• The Ugly: That time I had to run for ten miles after scurrying around for 12.5 hours trying to keep several hormonal patients from going over the edge when they alllll had breastfeeding issues because another snow storm was descending… oh, and it was the coldest night of the week by like 15 degrees. Talk about “running on dead legs.” Luckily, I had my anger and resentment to keep me warm and fueled.

Nutrition

  • The Good:  First the obvious: if you run 13 miles, you burn about 1300 calories, which means YOU CAN EAT ABOUT 3000 CALORIES THAT DAY!
    tumblr_inline_ml9wq6hpCY1qz4rgp
  • The Bad: Turns out, when you ignore the entirety of conventional wisdom (and the hefty pull of the grain lobby) by cutting out flour and sugar, you’re basically left taking advice from random people on the internet whose connection to science and/or reality is not always obvious. I got some really bad advice, like the guy who scoffed at the idea of needing to fuel a 2-hour run at all, and I got some really good advice, like Paleo-friendly gels and electrolyte-replacement drinks a friend from college recommended. So I played around a lot, which was sort of fun and sort of frustrating. I found that a Lara bar 30 minutes before the run, VegaSport maintenance drink during the run, Honey Stinger gel at mile 5, cashew butter packet at mile 8.5, and VegaSport at mile 10ish is what ultimately works for me. I do sort of feel like I’m eating my way through the whole back of the race– but if you gotta spend money to make money, I think you probably need to consume calories to burn ’em.
  • The Ugly: The first time I tried to go over 10 miles I did it with only one fuel pack,and boy was that a disaster. I think several people on Florida Avenue must have assumed the zombie apocalypse had come because I was looking ROUGH and running worse.
    gggggg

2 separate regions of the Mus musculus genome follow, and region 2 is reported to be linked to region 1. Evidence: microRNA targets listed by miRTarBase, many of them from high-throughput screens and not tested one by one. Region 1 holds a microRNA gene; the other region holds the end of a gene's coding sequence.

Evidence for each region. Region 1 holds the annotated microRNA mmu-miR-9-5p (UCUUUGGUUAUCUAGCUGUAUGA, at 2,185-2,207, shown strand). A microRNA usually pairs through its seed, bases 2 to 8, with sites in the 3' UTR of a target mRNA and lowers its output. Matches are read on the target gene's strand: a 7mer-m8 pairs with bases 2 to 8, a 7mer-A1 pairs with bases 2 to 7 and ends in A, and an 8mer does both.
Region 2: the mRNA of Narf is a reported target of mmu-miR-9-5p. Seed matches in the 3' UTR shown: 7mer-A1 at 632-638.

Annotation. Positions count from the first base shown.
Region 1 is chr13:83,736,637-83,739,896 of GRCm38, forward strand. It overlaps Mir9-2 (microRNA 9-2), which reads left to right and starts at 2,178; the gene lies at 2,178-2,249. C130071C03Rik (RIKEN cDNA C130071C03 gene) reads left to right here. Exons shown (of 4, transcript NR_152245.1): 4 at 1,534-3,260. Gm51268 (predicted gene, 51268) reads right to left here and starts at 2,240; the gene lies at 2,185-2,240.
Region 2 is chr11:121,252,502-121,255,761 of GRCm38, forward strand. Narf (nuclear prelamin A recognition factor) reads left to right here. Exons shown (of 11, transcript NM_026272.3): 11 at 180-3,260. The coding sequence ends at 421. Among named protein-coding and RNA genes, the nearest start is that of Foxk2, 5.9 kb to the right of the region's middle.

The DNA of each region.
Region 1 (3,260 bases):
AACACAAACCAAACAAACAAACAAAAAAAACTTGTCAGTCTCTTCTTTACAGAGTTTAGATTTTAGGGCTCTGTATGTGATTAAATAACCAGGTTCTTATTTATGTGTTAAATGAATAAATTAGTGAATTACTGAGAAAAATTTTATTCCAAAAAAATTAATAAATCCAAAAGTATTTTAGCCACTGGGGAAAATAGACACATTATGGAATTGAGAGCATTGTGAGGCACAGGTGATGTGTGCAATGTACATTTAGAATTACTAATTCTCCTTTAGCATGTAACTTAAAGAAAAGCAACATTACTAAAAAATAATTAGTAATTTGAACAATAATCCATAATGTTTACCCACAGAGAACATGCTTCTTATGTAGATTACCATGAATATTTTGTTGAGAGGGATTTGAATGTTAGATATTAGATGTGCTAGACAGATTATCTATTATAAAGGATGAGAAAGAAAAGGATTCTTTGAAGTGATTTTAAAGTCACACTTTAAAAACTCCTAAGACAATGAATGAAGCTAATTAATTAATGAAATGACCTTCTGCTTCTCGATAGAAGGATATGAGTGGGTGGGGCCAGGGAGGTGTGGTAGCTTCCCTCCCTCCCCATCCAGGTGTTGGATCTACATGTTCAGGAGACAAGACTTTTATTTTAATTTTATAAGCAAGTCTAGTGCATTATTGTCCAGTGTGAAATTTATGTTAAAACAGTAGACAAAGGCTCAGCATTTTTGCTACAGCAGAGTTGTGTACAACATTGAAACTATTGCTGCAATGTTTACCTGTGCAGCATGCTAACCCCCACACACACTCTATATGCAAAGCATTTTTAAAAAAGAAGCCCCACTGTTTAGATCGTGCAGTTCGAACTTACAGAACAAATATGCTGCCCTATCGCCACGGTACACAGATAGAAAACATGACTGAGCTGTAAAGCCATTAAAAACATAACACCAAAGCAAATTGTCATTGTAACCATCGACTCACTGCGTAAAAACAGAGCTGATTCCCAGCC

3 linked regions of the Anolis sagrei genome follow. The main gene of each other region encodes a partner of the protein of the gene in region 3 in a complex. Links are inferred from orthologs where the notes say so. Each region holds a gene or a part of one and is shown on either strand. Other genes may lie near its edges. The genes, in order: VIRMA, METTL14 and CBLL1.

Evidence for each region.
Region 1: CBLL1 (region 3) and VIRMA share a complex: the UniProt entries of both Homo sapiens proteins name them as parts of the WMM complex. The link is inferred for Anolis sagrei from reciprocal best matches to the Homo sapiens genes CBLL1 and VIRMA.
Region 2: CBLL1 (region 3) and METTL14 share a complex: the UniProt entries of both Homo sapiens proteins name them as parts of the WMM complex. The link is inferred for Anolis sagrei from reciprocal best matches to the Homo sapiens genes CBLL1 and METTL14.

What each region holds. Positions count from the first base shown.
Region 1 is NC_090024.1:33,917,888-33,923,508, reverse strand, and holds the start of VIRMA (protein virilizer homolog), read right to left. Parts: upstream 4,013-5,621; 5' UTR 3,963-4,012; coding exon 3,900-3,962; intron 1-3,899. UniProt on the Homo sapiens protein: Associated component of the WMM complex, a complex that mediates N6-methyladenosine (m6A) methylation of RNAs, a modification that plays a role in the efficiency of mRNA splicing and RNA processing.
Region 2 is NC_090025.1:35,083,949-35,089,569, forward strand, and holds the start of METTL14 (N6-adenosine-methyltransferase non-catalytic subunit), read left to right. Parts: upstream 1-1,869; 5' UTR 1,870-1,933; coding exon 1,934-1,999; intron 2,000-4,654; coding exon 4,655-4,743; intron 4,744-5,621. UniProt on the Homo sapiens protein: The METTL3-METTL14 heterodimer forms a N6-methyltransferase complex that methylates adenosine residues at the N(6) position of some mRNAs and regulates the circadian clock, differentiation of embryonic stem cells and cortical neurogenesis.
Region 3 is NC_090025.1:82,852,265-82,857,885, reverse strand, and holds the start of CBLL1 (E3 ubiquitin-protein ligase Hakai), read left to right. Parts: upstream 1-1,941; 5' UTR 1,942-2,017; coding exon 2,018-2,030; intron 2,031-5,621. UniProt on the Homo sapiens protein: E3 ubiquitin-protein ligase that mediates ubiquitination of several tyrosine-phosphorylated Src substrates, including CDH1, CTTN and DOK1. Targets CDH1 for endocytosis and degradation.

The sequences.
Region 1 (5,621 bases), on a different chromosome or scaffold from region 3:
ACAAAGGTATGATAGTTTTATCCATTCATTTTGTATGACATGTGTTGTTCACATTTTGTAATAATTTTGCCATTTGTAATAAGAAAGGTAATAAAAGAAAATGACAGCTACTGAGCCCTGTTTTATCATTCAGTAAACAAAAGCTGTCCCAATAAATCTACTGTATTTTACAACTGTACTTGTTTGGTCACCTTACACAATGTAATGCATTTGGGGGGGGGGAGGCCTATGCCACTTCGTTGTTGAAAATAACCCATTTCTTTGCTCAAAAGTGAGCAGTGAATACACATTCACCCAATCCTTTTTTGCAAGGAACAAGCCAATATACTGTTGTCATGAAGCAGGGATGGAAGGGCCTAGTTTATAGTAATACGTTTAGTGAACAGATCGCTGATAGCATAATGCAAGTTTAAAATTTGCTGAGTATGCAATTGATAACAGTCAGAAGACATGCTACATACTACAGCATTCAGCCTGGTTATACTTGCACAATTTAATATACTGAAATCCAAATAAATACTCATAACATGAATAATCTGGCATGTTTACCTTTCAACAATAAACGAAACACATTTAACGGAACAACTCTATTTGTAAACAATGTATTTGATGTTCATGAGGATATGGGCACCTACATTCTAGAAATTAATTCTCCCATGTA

Turns out that (for me) the big difference between a run fueled with wheat and sugar and a run fueled without those things is the difference between replacing and maintaining– I used to sort of run down the tank until JUST before my gas light came on, and then do a quick top-off with a GU gel, whereas now I need to try and stay at somewhere around half a tank so that my fueling program is pulling me back up to three-quarters of a tank.

Now all that’s left is actually running the race… after which I’m gonna look at good ol’ KMBGKef and say:

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Many thanks to whatshouldrunnerscallme.tumblr.com for the cool GIFs!

3 Responses to “Training for a Half Marathon in the Arctic Vortex: The Good, The Bad, and the Buttpaste”

Trackbacks/Pingbacks

  1. Off to the Races! | Cooking Up Kefi - March 14, 2014

    […] my last bit of breakfast at home. During training, I had some fueling issues. Obviously without gluten and sugar, I’m fueling differently than lots of other runners, but […]

  2. RnR USA Race Recap | Cooking Up Kefi - March 17, 2014

    […] Calvert Hill. The drummers at the bottom of Harvard St were totally amazing. My butt didn’t chap. None of those things compared to the amazing cheering team I had- it is a true friend who will […]

  3. Runner’s Low and Boozy Blueberry Banana Bread | Cooking Up Kefi - June 30, 2014

    […] come back to bite me in my big ol’ butt. First there was an MPL sprain in early April. Next, more fueling issues in May. June brought some high temps, hydration woes that I can’t get into, and finally a […]